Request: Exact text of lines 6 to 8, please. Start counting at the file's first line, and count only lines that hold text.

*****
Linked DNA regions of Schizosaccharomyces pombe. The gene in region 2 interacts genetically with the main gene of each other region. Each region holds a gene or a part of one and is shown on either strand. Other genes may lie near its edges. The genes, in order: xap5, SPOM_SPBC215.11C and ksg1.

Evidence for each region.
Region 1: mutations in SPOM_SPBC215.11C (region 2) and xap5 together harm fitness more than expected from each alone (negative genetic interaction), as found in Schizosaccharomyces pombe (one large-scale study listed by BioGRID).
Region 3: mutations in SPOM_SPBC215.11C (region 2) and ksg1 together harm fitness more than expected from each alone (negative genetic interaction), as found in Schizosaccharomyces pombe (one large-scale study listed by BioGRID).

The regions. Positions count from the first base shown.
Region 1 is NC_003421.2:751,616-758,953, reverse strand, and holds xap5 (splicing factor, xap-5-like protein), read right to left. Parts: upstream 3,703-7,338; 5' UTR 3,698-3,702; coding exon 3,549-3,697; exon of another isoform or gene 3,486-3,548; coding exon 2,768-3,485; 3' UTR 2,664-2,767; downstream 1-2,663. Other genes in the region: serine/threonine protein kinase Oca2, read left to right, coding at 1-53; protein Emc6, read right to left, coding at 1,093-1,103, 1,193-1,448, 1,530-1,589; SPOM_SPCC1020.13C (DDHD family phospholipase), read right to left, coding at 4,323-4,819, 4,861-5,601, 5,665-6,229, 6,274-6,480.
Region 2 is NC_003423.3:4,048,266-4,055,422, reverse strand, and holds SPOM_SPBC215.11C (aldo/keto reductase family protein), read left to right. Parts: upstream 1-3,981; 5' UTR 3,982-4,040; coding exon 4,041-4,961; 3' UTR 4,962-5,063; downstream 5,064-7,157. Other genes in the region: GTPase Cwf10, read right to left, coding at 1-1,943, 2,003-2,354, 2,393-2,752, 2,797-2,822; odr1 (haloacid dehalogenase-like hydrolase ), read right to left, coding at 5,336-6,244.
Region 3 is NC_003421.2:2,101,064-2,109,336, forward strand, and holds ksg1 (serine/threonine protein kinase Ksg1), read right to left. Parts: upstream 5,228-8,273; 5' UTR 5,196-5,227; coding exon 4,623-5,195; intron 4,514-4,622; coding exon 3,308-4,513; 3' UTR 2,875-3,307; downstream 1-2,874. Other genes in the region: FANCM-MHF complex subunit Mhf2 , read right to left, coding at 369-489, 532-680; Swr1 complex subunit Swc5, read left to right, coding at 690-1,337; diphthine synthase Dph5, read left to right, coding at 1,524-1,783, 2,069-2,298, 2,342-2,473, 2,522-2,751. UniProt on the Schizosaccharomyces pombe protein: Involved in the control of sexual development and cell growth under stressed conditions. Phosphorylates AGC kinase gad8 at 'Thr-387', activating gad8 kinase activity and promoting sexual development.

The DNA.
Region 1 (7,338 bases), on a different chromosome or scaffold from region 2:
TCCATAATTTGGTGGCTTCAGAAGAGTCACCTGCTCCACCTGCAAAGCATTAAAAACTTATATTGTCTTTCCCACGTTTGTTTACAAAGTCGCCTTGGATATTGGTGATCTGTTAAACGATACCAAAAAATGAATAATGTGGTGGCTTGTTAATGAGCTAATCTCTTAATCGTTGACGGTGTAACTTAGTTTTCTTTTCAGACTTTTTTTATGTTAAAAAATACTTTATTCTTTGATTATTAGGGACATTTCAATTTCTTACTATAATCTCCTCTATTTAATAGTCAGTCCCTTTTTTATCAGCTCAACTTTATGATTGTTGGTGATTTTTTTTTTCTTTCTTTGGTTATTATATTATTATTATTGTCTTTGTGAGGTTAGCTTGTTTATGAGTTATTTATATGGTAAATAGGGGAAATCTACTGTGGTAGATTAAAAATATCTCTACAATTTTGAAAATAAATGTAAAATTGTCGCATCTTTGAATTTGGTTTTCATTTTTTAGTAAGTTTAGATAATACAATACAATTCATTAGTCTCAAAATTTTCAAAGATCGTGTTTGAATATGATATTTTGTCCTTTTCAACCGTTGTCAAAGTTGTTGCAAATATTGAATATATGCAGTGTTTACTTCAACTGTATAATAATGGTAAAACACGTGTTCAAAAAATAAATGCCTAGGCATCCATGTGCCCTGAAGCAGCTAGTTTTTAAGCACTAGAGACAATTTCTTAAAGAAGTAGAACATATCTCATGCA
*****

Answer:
Region 1 is NC_003421.2:751,616-758,953, reverse strand, and holds xap5 (splicing factor, xap-5-like protein), read right to left. Parts: upstream 3,703-7,338; 5' UTR 3,698-3,702; coding exon 3,549-3,697; exon of another isoform or gene 3,486-3,548; coding exon 2,768-3,485; 3' UTR 2,664-2,767; downstream 1-2,663. Other genes in the region: serine/threonine protein kinase Oca2, read left to right, coding at 1-53; protein Emc6, read right to left, coding at 1,093-1,103, 1,193-1,448, 1,530-1,589; SPOM_SPCC1020.13C (DDHD family phospholipase), read right to left, coding at 4,323-4,819, 4,861-5,601, 5,665-6,229, 6,274-6,480.
Region 2 is NC_003423.3:4,048,266-4,055,422, reverse strand, and holds SPOM_SPBC215.11C (aldo/keto reductase family protein), read left to right. Parts: upstream 1-3,981; 5' UTR 3,982-4,040; coding exon 4,041-4,961; 3' UTR 4,962-5,063; downstream 5,064-7,157. Other genes in the region: GTPase Cwf10, read right to left, coding at 1-1,943, 2,003-2,354, 2,393-2,752, 2,797-2,822; odr1 (haloacid dehalogenase-like hydrolase ), read right to left, coding at 5,336-6,244.
Region 3 is NC_003421.2:2,101,064-2,109,336, forward strand, and holds ksg1 (serine/threonine protein kinase Ksg1), read right to left. Parts: upstream 5,228-8,273; 5' UTR 5,196-5,227; coding exon 4,623-5,195; intron 4,514-4,622; coding exon 3,308-4,513; 3' UTR 2,875-3,307; downstream 1-2,874. Other genes in the region: FANCM-MHF complex subunit Mhf2 , read right to left, coding at 369-489, 532-680; Swr1 complex subunit Swc5, read left to right, coding at 690-1,337; diphthine synthase Dph5, read left to right, coding at 1,524-1,783, 2,069-2,298, 2,342-2,473, 2,522-2,751. UniProt on the Schizosaccharomyces pombe protein: Involved in the control of sexual development and cell growth under stressed conditions. Phosphorylates AGC kinase gad8 at 'Thr-387', activating gad8 kinase activity and promoting sexual development.